In Praise of: The Young Person’s Railcard

This week will mark the 50th anniversary of the publication of Richard Beeching’s infamous report, The Restructuring of British Railways which outlined plans to cut more than 5,000 miles of rail track and more than 2,000 stations.beeching2

It was a radical solution to the perceived problem of the time – how to provide an efficient and cost-effective railway in a era of ever-growing car use.

Yet 50 years later, we see the humble train reemerging as a popular mode of transport.  The recent RAC Foundation survey shows that UK train travel has increased dramatically between 1995-2007.  That increase is as a result of new train travellers coming onto the rails rather than more journeys from existing users:

“The main conclusion concerning the increase in National Rail travel
between 1995/7 and 2005/7 is that the growth in passenger kilometres
of 50% per person is almost entirely explained by an expanding market
base: the growth is due to higher proportions of the population travelling
by train, rather than to existing users making more frequent or longer rail

The report points to the shift by business travellers away from company cars (which became a tax burden for employees in the late nineties) to train travel as being the significant trend.

However I want to highlight what I consider to be an unsung hero of this dramatic u-turn in Britain’s travelling habits – the Young Person’s Railcard (now branded the 16-25 Railcard).

The card was introduced in 1974 (11 years after Beeching) as the Student Railcard, and later relaunched as the Young Person’s Railcard in 1982.  Though it started by offering a range of discounts, the card switched to a simple ‘1/3rd off’ arrangement in 1987 and that basic offer still stands today.1625RC[1]_1

The effect of the card has been to ensure that millions of young people have an introduction to reasonably priced rail travel from an early age.  Some will use it once (the discounts are often big enough to justify the cost of the card on the first journey), some will use it every weekend, and just a few will get hooked on train travel forever.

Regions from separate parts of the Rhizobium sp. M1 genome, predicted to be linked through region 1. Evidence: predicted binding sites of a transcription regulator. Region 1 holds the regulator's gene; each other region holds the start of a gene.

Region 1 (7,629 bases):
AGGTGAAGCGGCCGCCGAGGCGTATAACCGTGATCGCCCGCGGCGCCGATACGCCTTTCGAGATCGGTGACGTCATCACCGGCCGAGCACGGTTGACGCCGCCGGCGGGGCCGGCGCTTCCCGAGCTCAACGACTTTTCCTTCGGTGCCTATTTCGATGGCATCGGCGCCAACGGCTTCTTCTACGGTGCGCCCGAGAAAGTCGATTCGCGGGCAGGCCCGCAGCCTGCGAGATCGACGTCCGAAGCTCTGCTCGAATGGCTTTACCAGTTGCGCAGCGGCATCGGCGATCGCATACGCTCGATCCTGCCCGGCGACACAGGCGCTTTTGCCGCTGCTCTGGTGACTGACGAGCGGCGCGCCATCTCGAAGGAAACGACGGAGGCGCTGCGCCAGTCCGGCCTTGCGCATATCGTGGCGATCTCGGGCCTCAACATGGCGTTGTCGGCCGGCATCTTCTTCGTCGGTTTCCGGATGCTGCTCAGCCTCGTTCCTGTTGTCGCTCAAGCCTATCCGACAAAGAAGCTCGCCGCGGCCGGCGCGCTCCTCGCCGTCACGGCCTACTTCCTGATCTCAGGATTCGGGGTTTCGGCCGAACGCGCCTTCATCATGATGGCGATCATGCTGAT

Whatever happens they have at least been drawn onto the railways at a crucial time of their lives.  The card kicks in a year before you can get a driving licence and can stay with you all the way through until you are starting families (and possibly upgrading to the family railcard (or a Ford Focus)).

Students were the original benefactors and for those going away to university it was, and (presumably in the era of fees) still is, regarded as  essential.  The demand for the cards is great enough amongst students to make it a common incentive offered by banks to encourage them to open bank accounts.

I had never traveled regularly on the railway until I opened an account with RBS and got my first Young Person’s Railcard in 1998.  Though I had to leave the railcard behind quite a few years ago, after relying on it for so many years, I am now a huge enthusiast of train travel.
The RAC Foundation report does not highlight this ‘Railcard Converts’ phenomenon, but I can’t be alone.  As the students of the 80s, 90s and 00’s grew up, I can not believe that the Young Person’s Railcard does not have something to do with the surge in passenger numbers we now see on the railways.
The Young Person’s Railcard is the very best sort of environmental measure.  Offering real in-your-pocket incentives for young people to take a sustainable form of transport setting up good habits that can last for a lifetime.  It does not have the word ‘green’ anywhere near it but it could be one of the most effective environmental transport measures ever implemented.  Its pioneers should be congratulated and its example copied.

llantwit_stationAs it happens, my home town, Llantwit Major lost its station to the Beeching cuts.  However the station and the branch line from Cardiff to Bridgend via Barry were reopened in 2005 and have prospered ever since, giving the lie to Beeching’s analysis that the branch line was uneconomic.

2005 was also the last year of my Young Person’s Railcard and by virtue of 7 years of practical, cost-effective and joyful travel on the rails my personal conclusion that Beeching was mistaken had already been reached.

Instead of mourning the loss of those branch lines closed forever, let’s use the Beeching anniversary to celebrate something altogether more positive for the railways and for the environment – the Young Person’s Railcard.

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